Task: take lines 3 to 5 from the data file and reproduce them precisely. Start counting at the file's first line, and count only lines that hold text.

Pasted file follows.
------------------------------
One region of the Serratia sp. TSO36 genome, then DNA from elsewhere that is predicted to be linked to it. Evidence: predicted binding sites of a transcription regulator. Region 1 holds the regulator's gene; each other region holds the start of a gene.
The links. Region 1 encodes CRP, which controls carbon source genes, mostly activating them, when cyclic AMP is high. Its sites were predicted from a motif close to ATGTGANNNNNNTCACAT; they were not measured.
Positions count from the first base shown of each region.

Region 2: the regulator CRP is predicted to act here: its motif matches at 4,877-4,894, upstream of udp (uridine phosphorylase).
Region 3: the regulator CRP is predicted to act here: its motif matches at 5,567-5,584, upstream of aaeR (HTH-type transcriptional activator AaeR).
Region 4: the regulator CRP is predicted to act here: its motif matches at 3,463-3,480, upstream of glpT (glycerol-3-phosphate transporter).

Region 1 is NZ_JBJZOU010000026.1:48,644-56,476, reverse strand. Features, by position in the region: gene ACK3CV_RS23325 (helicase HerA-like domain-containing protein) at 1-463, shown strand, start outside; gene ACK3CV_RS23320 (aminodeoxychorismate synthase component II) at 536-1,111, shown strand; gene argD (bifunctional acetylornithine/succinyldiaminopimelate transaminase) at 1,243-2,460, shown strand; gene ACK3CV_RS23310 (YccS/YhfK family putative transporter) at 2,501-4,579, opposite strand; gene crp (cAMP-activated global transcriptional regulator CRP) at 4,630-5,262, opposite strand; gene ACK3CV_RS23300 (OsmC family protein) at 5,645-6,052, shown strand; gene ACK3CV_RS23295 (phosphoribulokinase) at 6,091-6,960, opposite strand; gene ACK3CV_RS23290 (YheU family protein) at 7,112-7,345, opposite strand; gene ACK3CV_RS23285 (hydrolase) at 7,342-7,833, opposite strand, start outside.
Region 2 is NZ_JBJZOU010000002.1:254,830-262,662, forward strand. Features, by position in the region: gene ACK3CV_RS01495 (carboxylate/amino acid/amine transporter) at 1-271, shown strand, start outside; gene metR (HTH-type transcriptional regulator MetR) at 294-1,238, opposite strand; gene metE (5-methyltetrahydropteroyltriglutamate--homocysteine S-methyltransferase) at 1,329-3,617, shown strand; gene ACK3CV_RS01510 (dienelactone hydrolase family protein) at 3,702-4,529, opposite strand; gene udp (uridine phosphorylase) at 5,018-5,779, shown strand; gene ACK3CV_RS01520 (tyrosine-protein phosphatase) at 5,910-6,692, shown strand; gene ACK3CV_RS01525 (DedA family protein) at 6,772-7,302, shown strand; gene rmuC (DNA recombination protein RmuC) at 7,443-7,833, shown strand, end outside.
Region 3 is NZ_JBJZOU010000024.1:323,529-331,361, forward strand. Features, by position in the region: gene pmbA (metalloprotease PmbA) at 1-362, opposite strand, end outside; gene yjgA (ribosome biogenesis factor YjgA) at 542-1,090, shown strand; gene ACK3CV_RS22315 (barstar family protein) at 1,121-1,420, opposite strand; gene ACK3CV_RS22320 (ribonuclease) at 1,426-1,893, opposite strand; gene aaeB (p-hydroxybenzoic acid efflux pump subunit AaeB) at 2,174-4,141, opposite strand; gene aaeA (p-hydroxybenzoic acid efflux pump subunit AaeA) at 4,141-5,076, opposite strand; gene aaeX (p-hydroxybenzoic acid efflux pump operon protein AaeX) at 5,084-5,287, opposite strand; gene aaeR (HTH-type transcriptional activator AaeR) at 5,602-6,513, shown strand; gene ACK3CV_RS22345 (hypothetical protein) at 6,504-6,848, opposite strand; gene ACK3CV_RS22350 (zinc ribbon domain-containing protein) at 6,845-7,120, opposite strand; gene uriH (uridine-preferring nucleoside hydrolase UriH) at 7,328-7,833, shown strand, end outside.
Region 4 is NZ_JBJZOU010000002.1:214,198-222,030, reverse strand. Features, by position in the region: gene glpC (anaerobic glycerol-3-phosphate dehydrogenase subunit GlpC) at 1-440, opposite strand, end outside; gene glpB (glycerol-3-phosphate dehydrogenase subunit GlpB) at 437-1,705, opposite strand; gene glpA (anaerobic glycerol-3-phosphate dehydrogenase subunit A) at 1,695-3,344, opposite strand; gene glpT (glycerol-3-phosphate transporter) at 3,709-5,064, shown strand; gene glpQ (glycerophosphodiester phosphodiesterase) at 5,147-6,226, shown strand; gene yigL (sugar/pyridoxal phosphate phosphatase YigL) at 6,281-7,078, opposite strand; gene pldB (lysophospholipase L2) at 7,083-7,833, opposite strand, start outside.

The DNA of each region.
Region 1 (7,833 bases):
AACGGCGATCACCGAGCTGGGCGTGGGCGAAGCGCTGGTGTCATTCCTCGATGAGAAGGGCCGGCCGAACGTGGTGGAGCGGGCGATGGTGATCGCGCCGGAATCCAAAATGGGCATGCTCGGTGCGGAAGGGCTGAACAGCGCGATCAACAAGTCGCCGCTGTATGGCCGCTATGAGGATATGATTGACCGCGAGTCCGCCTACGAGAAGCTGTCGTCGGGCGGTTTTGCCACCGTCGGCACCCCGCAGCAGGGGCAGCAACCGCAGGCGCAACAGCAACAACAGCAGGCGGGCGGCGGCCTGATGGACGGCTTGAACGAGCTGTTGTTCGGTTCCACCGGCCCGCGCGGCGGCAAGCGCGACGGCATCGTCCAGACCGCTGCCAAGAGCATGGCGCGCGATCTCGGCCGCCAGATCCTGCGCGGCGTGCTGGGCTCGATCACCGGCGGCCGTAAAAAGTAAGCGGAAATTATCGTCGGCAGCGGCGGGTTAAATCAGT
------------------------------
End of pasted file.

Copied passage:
Positions count from the first base shown of each region.

Region 2: the regulator CRP is predicted to act here: its motif matches at 4,877-4,894, upstream of udp (uridine phosphorylase).
Region 3: the regulator CRP is predicted to act here: its motif matches at 5,567-5,584, upstream of aaeR (HTH-type transcriptional activator AaeR).